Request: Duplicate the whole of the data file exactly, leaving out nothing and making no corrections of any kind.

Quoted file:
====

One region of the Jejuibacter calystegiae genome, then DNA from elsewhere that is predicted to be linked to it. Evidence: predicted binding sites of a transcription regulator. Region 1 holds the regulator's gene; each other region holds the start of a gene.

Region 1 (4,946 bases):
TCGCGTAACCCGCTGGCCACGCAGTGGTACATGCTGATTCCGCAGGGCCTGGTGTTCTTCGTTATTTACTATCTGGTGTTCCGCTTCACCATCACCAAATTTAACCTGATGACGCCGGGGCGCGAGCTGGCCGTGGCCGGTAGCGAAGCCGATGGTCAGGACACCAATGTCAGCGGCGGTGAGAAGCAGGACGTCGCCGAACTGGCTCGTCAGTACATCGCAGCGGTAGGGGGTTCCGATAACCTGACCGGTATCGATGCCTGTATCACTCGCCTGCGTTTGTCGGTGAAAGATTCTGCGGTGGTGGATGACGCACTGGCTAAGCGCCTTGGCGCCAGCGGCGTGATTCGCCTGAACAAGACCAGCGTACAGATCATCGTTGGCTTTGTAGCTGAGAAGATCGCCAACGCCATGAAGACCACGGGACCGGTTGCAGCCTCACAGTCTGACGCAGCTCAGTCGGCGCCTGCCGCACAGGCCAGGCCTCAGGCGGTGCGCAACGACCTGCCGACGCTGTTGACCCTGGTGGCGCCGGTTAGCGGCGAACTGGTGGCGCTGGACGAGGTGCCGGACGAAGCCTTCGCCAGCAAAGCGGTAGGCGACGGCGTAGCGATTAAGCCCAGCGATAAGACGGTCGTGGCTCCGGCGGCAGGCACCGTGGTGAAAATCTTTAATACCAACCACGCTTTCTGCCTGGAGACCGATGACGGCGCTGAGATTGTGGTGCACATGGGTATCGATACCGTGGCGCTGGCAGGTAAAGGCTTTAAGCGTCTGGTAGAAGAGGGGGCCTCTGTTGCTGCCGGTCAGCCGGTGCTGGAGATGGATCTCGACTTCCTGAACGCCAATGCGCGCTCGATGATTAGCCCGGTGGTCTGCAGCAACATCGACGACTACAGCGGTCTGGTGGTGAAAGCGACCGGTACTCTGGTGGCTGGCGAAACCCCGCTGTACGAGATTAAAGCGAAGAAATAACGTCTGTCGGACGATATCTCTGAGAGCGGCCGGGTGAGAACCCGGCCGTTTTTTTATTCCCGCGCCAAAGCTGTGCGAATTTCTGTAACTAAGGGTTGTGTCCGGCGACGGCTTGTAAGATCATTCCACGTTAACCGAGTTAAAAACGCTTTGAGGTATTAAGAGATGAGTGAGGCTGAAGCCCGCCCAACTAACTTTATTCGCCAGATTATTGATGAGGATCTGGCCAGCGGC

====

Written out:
One region of the Jejuibacter calystegiae genome, then DNA from elsewhere that is predicted to be linked to it. Evidence: predicted binding sites of a transcription regulator. Region 1 holds the regulator's gene; each other region holds the start of a gene.

Region 1 (4,946 bases):
TCGCGTAACCCGCTGGCCACGCAGTGGTACATGCTGATTCCGCAGGGCCTGGTGTTCTTCGTTATTTACTATCTGGTGTTCCGCTTCACCATCACCAAATTTAACCTGATGACGCCGGGGCGCGAGCTGGCCGTGGCCGGTAGCGAAGCCGATGGTCAGGACACCAATGTCAGCGGCGGTGAGAAGCAGGACGTCGCCGAACTGGCTCGTCAGTACATCGCAGCGGTAGGGGGTTCCGATAACCTGACCGGTATCGATGCCTGTATCACTCGCCTGCGTTTGTCGGTGAAAGATTCTGCGGTGGTGGATGACGCACTGGCTAAGCGCCTTGGCGCCAGCGGCGTGATTCGCCTGAACAAGACCAGCGTACAGATCATCGTTGGCTTTGTAGCTGAGAAGATCGCCAACGCCATGAAGACCACGGGACCGGTTGCAGCCTCACAGTCTGACGCAGCTCAGTCGGCGCCTGCCGCACAGGCCAGGCCTCAGGCGGTGCGCAACGACCTGCCGACGCTGTTGACCCTGGTGGCGCCGGTTAGCGGCGAACTGGTGGCGCTGGACGAGGTGCCGGACGAAGCCTTCGCCAGCAAAGCGGTAGGCGACGGCGTAGCGATTAAGCCCAGCGATAAGACGGTCGTGGCTCCGGCGGCAGGCACCGTGGTGAAAATCTTTAATACCAACCACGCTTTCTGCCTGGAGACCGATGACGGCGCTGAGATTGTGGTGCACATGGGTATCGATACCGTGGCGCTGGCAGGTAAAGGCTTTAAGCGTCTGGTAGAAGAGGGGGCCTCTGTTGCTGCCGGTCAGCCGGTGCTGGAGATGGATCTCGACTTCCTGAACGCCAATGCGCGCTCGATGATTAGCCCGGTGGTCTGCAGCAACATCGACGACTACAGCGGTCTGGTGGTGAAAGCGACCGGTACTCTGGTGGCTGGCGAAACCCCGCTGTACGAGATTAAAGCGAAGAAATAACGTCTGTCGGACGATATCTCTGAGAGCGGCCGGGTGAGAACCCGGCCGTTTTTTTATTCCCGCGCCAAAGCTGTGCGAATTTCTGTAACTAAGGGTTGTGTCCGGCGACGGCTTGTAAGATCATTCCACGTTAACCGAGTTAAAAACGCTTTGAGGTATTAAGAGATGAGTGAGGCTGAAGCCCGCCCAACTAACTTTATTCGCCAGATTATTGATGAGGATCTGGCCAGCGGC